A TV ad for Persil washing liquid, seen on 31 March 2022, began with an image of a beach strewn with litter and plastic, and then a boy viewing that image on a TV. A voiceover stated, “At Persil, we know that change doesn’t just happen in the comments section”, as the ad showed a woman writing “#plantmoretrees”, and scrolling through social media and clicking “Sad”. It then featured children collecting plastic litter from rivers and ocean waves on a beach, followed by a shot of muddy hands and a boy in a boat wiping his hands on his t-shirt. The voiceover stated, “For real change, we all need to roll up our sleeves and get dirty.”
The voiceover then stated, “That’s why Persil deeply penetrates the fibres of clothes to remove tough stains the first time, even in a quick or cold wash and our bottles are made with recycled plastic.” At the same time, the ad showed close up shots of dirt being washed from fibres and materials, and then clothes moving in a washing machine with on-screen text stating, “REMOVES STAINS AT 30ºC” and “60 minutes quick wash”. A Persil bottle was shown falling into water, followed by a moving conveyor belt filled with crushed plastic pieces, during which on-screen text stated, “MADE WITH 50% RECYCLED PLASTIC” and below in smaller font *Excludes cap & label”, for both shots.
The voiceover went on to say, “Tough on stains, kinder to our planet. Dirt is good” while it showed children in sunlit outdoor scenes running through white sheets hanging to dry and then a field with trees, also with on-screen text stating, “TOUGH ON STAINS, KINDER TO OUR PLANET”. It ended with an image of three Persil bottles with text alongside an ‘Aloe Vera’ bottle stating “NEW”, and text at the bottom of the screen stated, “DIRT IS GOOD”.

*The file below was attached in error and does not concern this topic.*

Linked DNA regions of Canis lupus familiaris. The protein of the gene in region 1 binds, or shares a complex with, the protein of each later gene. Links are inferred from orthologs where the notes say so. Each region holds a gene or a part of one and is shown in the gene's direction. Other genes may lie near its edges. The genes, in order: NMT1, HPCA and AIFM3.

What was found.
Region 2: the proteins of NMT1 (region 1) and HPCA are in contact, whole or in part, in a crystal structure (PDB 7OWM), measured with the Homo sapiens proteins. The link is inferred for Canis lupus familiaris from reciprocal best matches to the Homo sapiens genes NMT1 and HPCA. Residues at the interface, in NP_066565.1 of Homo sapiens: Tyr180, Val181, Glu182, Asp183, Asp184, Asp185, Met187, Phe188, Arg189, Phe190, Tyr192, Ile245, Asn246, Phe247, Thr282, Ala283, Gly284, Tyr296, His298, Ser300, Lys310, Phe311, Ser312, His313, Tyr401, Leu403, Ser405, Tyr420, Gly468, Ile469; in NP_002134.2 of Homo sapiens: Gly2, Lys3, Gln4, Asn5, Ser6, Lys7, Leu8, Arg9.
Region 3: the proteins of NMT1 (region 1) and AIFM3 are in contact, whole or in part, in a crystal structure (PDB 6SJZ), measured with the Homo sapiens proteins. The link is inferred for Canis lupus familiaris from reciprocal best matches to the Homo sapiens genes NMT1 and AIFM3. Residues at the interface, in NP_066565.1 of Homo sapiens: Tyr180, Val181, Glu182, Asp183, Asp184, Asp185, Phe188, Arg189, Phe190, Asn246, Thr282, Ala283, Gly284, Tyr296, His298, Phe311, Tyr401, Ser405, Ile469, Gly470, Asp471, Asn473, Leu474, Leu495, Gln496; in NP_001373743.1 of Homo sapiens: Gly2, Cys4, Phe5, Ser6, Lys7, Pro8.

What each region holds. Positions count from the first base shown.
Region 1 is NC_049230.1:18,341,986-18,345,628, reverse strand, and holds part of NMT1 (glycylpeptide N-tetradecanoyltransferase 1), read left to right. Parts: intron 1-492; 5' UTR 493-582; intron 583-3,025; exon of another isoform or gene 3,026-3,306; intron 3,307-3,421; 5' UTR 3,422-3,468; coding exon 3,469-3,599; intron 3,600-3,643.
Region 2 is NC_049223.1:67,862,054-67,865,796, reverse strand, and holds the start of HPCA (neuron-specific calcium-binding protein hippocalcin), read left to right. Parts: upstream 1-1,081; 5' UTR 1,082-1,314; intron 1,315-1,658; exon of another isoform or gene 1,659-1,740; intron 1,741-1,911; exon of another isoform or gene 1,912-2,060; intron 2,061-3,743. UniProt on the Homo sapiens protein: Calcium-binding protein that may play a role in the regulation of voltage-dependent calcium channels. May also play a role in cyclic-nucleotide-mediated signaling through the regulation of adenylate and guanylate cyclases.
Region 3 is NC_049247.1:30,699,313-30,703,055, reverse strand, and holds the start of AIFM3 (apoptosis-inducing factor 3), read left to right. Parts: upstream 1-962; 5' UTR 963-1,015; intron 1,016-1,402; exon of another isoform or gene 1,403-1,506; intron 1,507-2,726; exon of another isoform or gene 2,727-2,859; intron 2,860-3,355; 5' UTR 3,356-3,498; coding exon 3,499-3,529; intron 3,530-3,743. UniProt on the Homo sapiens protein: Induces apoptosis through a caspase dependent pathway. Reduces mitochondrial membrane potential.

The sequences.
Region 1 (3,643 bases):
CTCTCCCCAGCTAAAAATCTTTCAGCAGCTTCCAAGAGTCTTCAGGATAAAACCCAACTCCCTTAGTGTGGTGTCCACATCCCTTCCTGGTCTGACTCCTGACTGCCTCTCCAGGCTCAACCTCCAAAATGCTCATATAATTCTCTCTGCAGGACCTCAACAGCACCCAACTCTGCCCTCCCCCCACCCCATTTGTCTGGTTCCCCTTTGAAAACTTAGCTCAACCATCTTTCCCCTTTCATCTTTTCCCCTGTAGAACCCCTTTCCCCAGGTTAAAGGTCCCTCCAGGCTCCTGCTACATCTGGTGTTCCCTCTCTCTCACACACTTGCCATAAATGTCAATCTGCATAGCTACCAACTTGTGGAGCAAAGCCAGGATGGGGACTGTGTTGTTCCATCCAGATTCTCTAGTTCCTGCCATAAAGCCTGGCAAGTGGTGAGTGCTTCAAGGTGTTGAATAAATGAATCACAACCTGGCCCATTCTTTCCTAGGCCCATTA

The complainant challenged whether the claims that Persil washing liquid was “kinder to our planet” were misleading and could be substantiated.
Unilever UK Ltd t/a Persil said the ad began with a message that action was needed to effect change and reduce impact on the environment, and then showed how Persil continually improved their products to be kinder to the planet. They said the ad focused on two specific features of their liquid detergents that made them kinder. Firstly, they were now proven to remove tough stains in a cold and quick wash first time, with no need to re-wash. Persil said they had conducted full stain removal testing on a variety of stains, materials and in different wash conditions for the products featured in the ad, including at 30°C in a 60-minute wash cycle. They stated it was well documented that reducing temperature reduced carbon emissions, and highlighted a news article by Which? reporting that washing clothes at 30°C rather than at 40°C used 38% less energy. They said the ad helped to promote washing at lower temperatures to consumers.
Secondly, Persil said that their plastic bottles now contained at least 50% post-consumer recycled plastic (PCR), reducing their use of virgin plastic and carbon derived from fossil fuels in packaging. They said using recycled plastic ensured bottles were kept in a circular plastic economy and out of landfill. The recycled high density polyethylene (HDPE) that the bottles were made of had a lower carbon dioxide equivalent per kg of resin compared with virgin HDPE plastic.